My Life as a Gunman

During my teens and early twenties, I fired weapons at people, who were often shooting back.

It was not a pleasant experience but, after V-E Day in Germany, when most of our food was being sold in British and French black markets, I was persuaded to go deer-hunting not so much for sport as out of hunger. In early morning, sighting a brown hide and preparing to fire, I realized I was about to bag a cow.

That ended my hunting career, but I brought home as a souvenir a pistol I had taken from a German officer. Years later, when my teen-age son found it in a closet, I disassembled the gun and walked a mile in Manhattan dropping parts in trash bins to make sure it would never be put together again.

In the half-century since then, the Second Amendment has been of only academic interest, but a flurry of activity post-Tucson reawakens the sense of wonder at how bearing arms against targets that don’t shoot back has become a sacred right in America.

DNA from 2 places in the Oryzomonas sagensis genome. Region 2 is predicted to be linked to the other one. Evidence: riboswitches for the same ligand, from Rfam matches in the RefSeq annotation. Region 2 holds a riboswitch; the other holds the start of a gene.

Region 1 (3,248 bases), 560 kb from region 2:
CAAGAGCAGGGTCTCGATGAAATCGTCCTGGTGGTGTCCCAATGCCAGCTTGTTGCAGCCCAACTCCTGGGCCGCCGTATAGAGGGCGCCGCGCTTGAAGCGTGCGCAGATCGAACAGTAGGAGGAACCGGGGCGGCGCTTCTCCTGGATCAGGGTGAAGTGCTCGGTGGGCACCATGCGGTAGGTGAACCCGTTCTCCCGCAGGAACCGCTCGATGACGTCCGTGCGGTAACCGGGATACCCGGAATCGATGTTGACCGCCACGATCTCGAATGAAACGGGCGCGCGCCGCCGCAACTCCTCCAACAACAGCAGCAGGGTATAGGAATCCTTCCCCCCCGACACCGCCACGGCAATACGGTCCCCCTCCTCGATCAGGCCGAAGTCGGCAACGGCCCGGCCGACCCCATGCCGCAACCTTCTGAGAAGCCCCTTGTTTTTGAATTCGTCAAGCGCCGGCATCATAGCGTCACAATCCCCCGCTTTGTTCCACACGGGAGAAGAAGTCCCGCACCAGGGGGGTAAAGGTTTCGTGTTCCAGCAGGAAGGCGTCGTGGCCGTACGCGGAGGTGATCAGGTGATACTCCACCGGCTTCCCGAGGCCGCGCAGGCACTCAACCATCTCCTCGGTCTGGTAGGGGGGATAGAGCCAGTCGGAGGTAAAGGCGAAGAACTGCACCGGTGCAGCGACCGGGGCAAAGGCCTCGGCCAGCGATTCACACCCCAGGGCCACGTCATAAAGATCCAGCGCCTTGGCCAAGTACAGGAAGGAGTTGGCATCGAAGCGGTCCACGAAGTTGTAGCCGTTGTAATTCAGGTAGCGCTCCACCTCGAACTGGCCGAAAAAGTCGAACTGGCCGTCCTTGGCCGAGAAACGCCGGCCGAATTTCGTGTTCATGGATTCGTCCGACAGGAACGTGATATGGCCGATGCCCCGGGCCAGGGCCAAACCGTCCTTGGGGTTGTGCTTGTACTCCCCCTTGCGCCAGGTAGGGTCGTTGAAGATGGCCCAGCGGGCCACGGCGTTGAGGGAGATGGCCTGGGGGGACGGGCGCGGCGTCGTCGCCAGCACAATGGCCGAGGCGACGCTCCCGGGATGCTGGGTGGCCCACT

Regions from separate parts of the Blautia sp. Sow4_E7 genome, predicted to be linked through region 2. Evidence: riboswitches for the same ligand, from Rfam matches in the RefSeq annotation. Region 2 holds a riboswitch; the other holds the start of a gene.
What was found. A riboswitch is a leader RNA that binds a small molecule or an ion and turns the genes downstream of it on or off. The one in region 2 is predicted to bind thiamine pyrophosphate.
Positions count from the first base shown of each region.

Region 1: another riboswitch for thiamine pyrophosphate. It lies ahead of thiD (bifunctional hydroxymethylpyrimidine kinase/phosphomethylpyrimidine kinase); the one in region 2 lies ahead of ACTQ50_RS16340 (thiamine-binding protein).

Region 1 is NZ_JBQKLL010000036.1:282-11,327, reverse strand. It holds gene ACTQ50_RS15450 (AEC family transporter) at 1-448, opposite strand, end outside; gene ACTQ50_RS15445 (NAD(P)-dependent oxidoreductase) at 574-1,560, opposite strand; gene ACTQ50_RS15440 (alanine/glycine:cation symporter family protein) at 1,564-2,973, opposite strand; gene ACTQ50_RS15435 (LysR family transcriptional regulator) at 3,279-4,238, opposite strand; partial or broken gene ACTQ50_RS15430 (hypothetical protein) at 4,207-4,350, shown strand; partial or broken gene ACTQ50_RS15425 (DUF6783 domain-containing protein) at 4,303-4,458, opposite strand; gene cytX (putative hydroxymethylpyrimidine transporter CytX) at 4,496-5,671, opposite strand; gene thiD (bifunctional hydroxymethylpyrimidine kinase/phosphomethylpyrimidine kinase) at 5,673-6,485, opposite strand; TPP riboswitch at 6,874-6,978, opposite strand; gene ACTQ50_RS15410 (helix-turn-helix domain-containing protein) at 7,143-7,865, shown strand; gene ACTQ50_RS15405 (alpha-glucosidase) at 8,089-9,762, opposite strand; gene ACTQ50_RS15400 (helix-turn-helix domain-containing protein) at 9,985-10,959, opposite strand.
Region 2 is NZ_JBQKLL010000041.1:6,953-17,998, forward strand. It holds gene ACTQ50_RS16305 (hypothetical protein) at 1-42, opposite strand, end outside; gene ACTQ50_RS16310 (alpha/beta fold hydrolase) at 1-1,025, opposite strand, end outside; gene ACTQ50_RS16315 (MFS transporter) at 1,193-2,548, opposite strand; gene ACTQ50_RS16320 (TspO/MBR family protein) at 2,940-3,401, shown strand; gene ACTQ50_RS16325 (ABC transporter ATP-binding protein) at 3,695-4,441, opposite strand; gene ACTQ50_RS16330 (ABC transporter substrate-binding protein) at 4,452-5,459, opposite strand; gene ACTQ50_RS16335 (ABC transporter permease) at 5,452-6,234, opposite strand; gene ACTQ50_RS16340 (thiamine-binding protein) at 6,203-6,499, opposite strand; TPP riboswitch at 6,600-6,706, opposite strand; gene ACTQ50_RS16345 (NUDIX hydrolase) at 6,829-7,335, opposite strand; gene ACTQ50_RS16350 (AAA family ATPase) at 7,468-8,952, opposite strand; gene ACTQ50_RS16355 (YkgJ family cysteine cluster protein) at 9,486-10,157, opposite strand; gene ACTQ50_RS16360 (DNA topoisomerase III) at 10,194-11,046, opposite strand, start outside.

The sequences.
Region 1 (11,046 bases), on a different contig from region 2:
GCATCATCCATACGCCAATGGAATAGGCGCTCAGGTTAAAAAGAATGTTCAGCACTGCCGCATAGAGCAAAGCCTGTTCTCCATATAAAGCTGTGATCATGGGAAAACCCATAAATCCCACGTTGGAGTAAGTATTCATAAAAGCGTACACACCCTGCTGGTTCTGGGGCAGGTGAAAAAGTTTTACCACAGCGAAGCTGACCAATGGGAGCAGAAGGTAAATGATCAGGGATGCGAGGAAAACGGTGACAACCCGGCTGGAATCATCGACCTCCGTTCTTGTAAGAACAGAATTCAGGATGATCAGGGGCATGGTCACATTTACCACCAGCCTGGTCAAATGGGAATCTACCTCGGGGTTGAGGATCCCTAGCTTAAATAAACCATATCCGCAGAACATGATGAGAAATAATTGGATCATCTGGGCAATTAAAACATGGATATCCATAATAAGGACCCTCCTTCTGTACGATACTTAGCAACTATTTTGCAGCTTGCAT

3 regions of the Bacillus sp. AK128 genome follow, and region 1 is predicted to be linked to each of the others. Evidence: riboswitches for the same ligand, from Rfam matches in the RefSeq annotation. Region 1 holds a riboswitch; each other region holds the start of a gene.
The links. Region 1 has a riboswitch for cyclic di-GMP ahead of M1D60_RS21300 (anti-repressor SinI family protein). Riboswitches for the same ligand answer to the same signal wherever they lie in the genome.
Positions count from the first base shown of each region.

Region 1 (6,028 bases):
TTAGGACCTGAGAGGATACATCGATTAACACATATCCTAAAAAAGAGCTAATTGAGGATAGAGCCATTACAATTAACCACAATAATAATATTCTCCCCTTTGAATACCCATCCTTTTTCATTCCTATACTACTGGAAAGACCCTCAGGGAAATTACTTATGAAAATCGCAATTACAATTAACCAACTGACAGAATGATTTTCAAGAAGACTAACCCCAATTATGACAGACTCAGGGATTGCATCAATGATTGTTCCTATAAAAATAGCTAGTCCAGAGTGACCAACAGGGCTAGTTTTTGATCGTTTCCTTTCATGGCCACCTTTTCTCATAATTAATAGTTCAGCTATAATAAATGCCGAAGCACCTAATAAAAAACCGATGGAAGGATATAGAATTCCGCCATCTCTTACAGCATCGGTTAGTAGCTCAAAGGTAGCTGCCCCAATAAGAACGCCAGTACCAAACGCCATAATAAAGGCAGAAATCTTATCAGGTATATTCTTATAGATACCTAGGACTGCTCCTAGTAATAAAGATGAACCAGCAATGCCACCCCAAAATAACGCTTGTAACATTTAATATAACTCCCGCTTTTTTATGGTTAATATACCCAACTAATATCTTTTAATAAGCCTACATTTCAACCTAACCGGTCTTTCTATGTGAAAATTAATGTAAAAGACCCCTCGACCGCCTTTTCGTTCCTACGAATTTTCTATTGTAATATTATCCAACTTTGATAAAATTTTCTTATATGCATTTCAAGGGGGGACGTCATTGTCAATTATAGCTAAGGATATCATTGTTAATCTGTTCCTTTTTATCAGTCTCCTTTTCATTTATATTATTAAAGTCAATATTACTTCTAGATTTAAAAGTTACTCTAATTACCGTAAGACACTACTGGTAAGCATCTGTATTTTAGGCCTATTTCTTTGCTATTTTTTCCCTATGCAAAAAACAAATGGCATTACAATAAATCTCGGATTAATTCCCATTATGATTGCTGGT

A GOP house member proposes a tiny step toward gun regulation, and House Speaker John Boehner slaps it down as if he were blaspheming against motherhood.

There are such stirrings after every American massacre, but the NRA has no need to worry. In Arizona, instead of a public recoiling from the bloodshed, there is a surge in sales of the semi-automatic Glock pistols used in the shootings. (Having to fire one shot at a time into a crowd is so inconvenient.)

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Author: ROBERT STEIN

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